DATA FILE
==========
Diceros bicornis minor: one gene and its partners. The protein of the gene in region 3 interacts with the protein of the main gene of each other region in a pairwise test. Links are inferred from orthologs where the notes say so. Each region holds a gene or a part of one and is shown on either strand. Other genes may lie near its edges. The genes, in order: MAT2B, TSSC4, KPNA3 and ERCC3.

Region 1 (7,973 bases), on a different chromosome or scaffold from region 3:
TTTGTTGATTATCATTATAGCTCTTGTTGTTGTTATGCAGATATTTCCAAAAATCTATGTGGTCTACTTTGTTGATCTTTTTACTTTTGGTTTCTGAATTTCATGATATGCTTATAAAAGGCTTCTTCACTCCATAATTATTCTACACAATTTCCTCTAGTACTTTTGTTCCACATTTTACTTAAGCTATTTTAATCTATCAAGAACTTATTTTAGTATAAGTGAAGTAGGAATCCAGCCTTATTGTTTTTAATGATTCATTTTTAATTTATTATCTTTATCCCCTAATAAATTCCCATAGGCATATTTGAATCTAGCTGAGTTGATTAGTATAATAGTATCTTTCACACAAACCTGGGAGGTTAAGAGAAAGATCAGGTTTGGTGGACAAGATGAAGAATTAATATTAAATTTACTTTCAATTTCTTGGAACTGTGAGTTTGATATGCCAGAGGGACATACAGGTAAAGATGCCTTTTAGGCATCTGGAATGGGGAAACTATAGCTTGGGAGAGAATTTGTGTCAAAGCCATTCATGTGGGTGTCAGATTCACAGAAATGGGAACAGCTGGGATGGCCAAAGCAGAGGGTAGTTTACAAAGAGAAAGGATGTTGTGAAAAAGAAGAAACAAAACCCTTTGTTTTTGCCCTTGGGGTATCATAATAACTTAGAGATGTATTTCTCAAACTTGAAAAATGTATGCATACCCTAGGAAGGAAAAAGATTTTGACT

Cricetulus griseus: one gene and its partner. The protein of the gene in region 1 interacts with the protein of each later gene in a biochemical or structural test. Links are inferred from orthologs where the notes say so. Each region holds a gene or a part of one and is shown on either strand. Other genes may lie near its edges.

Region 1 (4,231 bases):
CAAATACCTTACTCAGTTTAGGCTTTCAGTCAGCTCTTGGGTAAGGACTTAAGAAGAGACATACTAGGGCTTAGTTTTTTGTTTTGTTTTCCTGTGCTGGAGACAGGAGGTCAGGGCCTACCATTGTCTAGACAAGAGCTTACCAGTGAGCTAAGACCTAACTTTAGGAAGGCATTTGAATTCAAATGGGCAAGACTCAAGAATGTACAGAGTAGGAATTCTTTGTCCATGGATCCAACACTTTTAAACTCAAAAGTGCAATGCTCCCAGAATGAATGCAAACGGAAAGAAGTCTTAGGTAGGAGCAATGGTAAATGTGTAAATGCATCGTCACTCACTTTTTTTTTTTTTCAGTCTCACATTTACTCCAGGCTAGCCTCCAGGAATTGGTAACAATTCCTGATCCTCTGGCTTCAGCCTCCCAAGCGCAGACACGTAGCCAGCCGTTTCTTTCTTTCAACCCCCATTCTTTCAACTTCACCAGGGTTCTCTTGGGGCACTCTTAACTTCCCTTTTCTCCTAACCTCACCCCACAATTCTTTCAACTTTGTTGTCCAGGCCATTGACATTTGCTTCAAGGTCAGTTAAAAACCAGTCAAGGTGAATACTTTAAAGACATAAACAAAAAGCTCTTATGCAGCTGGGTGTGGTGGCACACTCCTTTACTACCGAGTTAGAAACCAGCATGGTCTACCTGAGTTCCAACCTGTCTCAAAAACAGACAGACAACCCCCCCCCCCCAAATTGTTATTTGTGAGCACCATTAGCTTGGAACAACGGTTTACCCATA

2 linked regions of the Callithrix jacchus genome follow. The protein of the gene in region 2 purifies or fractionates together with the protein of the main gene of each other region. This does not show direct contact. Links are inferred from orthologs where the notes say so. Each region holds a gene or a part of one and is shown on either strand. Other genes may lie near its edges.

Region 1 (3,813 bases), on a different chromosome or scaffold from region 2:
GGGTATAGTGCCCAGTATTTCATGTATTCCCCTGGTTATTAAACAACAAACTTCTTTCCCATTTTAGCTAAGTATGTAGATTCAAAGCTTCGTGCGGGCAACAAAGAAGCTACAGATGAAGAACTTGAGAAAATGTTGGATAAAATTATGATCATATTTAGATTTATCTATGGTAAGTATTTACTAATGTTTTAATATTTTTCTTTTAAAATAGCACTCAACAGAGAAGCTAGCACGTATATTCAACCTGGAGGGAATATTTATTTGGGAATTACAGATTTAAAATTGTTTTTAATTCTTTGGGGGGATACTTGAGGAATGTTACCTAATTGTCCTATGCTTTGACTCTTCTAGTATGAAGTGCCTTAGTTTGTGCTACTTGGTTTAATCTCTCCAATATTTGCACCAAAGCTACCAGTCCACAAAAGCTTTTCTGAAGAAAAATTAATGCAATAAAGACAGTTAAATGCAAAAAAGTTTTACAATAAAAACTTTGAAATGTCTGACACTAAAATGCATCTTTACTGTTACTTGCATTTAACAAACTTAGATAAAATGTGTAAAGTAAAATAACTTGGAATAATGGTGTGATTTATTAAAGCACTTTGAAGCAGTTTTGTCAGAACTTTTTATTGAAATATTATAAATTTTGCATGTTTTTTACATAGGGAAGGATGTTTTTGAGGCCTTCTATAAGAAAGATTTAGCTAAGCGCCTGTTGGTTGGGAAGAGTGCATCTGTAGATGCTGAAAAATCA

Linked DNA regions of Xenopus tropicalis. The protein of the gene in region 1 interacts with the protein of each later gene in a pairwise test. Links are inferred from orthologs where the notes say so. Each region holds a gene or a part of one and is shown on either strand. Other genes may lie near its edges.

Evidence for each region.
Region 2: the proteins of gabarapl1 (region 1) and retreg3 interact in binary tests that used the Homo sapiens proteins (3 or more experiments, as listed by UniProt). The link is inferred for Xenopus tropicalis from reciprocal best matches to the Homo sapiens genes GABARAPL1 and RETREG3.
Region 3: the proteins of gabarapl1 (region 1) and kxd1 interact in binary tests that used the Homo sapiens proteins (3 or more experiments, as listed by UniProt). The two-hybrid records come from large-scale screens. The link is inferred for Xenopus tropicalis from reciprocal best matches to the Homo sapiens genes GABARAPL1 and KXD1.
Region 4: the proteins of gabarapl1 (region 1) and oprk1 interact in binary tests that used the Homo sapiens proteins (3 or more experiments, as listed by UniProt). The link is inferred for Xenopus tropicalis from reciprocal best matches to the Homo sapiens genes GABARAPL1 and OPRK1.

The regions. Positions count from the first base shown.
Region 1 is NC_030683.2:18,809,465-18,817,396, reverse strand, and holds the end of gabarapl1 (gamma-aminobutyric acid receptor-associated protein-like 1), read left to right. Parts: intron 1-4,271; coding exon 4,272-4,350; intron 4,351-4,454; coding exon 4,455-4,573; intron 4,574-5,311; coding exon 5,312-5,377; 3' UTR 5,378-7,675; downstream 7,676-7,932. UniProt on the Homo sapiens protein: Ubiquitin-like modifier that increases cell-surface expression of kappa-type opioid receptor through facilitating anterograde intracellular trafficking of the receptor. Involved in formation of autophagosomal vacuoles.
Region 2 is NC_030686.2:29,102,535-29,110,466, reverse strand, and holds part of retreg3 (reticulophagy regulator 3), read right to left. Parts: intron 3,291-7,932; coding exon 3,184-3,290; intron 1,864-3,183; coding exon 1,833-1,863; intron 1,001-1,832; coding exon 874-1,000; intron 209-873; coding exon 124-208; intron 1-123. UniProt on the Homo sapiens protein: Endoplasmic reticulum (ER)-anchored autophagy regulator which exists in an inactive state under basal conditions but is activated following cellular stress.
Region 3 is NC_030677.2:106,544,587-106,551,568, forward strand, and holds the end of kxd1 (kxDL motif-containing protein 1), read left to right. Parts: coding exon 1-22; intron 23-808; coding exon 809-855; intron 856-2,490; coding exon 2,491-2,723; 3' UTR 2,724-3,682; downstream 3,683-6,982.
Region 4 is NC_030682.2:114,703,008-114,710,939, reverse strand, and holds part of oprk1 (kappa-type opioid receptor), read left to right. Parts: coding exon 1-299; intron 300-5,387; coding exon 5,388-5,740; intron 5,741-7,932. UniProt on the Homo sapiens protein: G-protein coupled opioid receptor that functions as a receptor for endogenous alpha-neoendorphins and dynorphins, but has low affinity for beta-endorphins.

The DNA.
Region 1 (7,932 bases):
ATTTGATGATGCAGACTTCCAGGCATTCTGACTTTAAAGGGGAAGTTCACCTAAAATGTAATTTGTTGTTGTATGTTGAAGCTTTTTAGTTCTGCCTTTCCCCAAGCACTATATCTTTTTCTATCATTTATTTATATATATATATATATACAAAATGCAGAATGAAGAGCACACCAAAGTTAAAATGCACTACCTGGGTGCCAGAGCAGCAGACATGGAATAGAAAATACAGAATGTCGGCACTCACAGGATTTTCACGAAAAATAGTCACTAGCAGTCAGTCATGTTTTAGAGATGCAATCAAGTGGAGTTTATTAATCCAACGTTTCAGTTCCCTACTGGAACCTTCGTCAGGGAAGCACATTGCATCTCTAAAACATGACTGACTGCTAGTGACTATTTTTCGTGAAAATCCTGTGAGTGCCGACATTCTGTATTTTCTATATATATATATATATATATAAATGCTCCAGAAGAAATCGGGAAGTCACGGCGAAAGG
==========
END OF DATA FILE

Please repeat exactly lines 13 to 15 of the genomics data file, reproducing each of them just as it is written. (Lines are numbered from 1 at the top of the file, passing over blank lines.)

Region 3: the proteins of gabarapl1 (region 1) and kxd1 interact in binary tests that used the Homo sapiens proteins (3 or more experiments, as listed by UniProt). The two-hybrid records come from large-scale screens. The link is inferred for Xenopus tropicalis from reciprocal best matches to the Homo sapiens genes GABARAPL1 and KXD1.
Region 4: the proteins of gabarapl1 (region 1) and oprk1 interact in binary tests that used the Homo sapiens proteins (3 or more experiments, as listed by UniProt). The link is inferred for Xenopus tropicalis from reciprocal best matches to the Homo sapiens genes GABARAPL1 and OPRK1.

The regions. Positions count from the first base shown.